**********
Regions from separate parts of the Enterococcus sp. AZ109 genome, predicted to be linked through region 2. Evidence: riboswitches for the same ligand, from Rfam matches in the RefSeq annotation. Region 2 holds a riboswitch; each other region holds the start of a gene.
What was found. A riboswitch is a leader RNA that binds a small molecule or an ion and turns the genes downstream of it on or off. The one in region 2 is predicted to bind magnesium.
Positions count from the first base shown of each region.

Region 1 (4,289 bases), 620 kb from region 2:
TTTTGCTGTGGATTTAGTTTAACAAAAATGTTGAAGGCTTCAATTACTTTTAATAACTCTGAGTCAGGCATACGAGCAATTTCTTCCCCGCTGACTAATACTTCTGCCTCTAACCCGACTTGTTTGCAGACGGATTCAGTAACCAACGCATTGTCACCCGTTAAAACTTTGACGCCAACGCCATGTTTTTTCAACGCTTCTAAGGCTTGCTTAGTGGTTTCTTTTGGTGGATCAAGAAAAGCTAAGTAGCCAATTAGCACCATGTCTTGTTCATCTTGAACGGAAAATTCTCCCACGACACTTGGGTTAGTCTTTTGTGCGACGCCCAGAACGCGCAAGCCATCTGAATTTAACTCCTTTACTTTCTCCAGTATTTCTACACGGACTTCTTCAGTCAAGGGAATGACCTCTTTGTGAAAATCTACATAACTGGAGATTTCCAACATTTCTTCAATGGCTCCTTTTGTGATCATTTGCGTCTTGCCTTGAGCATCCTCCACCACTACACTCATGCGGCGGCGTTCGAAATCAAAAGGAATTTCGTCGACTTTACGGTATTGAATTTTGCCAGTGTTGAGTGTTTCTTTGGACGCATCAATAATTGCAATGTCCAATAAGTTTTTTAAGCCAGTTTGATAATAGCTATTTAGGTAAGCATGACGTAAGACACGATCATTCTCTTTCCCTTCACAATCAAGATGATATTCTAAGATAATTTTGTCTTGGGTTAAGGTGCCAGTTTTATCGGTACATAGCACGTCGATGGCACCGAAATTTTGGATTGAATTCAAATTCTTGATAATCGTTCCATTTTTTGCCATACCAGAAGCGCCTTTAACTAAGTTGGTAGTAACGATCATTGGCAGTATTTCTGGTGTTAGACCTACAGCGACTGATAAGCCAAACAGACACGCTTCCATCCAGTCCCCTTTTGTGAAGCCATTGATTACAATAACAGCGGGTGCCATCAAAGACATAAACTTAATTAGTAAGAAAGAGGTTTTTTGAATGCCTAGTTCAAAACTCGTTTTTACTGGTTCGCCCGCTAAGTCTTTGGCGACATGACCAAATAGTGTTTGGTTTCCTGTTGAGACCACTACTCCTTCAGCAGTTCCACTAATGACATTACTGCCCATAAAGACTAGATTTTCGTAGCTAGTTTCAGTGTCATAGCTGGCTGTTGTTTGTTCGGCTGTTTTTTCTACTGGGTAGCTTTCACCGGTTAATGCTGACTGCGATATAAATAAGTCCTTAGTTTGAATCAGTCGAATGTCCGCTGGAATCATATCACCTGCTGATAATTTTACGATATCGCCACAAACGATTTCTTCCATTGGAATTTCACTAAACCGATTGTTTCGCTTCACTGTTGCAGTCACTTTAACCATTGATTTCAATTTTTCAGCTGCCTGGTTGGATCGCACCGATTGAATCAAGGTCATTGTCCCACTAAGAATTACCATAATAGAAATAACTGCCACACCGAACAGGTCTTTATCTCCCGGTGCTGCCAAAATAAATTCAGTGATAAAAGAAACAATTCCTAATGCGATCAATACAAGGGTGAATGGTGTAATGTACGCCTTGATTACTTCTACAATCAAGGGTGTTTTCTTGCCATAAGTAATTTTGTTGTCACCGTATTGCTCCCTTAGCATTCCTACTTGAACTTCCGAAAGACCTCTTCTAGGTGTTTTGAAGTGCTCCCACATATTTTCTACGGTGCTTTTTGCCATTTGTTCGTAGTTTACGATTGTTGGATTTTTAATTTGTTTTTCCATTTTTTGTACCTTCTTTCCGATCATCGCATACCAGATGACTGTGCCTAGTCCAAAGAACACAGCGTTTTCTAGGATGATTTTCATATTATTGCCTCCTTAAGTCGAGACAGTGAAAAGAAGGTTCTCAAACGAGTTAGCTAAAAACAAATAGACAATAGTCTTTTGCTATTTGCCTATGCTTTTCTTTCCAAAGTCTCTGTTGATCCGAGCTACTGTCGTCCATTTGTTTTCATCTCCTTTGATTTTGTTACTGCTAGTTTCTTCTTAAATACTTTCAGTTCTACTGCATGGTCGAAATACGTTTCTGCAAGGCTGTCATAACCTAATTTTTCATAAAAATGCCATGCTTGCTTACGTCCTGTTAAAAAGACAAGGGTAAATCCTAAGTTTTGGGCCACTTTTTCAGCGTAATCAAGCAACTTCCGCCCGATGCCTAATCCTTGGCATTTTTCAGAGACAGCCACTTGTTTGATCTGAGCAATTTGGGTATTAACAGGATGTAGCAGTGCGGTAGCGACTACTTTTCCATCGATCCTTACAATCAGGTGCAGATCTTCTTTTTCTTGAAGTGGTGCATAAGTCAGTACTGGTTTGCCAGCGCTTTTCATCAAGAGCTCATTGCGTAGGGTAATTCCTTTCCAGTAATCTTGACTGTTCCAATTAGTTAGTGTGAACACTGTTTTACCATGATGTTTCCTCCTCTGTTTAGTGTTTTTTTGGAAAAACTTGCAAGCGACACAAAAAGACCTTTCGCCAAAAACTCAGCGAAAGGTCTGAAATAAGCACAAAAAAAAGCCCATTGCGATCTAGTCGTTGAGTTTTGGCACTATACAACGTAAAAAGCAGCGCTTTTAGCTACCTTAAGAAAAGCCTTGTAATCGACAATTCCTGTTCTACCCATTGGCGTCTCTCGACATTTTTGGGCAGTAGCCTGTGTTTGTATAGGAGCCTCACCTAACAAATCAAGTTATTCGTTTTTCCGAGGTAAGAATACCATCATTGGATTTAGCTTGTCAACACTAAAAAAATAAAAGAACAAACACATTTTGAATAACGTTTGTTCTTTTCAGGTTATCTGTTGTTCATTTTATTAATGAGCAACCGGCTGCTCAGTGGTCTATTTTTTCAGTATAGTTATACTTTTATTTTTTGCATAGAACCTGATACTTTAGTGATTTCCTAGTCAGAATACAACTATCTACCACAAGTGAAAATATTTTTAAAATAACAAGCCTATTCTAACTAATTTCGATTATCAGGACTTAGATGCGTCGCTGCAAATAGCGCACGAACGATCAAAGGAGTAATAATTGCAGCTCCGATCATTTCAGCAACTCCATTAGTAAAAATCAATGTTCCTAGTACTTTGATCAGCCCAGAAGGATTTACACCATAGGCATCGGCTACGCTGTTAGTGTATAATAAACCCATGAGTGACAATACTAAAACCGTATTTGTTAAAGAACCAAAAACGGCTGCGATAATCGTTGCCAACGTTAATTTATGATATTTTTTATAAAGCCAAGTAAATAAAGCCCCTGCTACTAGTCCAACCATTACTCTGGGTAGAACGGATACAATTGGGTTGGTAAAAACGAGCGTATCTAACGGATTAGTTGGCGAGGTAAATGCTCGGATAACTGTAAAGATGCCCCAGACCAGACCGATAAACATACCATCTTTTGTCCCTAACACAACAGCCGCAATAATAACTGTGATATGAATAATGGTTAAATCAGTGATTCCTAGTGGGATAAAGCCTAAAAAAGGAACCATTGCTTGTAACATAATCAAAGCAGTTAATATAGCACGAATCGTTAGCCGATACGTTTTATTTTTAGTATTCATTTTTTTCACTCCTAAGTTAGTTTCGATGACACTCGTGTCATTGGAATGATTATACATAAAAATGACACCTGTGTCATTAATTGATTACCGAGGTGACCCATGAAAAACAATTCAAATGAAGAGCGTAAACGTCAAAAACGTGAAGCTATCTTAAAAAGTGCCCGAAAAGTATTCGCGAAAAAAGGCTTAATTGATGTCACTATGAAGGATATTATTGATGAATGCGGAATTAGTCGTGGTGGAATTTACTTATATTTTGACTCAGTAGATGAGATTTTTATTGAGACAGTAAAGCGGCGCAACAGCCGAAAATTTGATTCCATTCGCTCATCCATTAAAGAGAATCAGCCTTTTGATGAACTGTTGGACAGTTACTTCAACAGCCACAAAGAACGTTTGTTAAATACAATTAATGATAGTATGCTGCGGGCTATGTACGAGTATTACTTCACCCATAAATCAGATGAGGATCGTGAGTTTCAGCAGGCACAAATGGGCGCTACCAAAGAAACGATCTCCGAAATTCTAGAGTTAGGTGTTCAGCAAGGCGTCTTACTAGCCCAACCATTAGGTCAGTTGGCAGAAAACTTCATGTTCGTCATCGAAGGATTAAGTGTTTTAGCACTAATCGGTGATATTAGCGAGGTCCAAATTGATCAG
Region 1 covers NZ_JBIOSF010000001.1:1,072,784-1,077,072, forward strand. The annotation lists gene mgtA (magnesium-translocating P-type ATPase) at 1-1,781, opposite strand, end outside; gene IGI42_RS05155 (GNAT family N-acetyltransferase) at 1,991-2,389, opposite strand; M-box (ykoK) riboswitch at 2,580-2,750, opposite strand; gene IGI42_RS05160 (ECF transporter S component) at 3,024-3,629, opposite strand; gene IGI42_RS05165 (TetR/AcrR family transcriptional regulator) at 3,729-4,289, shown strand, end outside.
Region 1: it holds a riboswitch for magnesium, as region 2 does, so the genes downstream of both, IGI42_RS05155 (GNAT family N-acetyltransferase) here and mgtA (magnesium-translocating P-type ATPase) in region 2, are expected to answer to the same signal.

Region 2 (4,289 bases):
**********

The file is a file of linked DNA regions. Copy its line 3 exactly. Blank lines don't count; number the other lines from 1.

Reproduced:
Positions count from the first base shown of each region.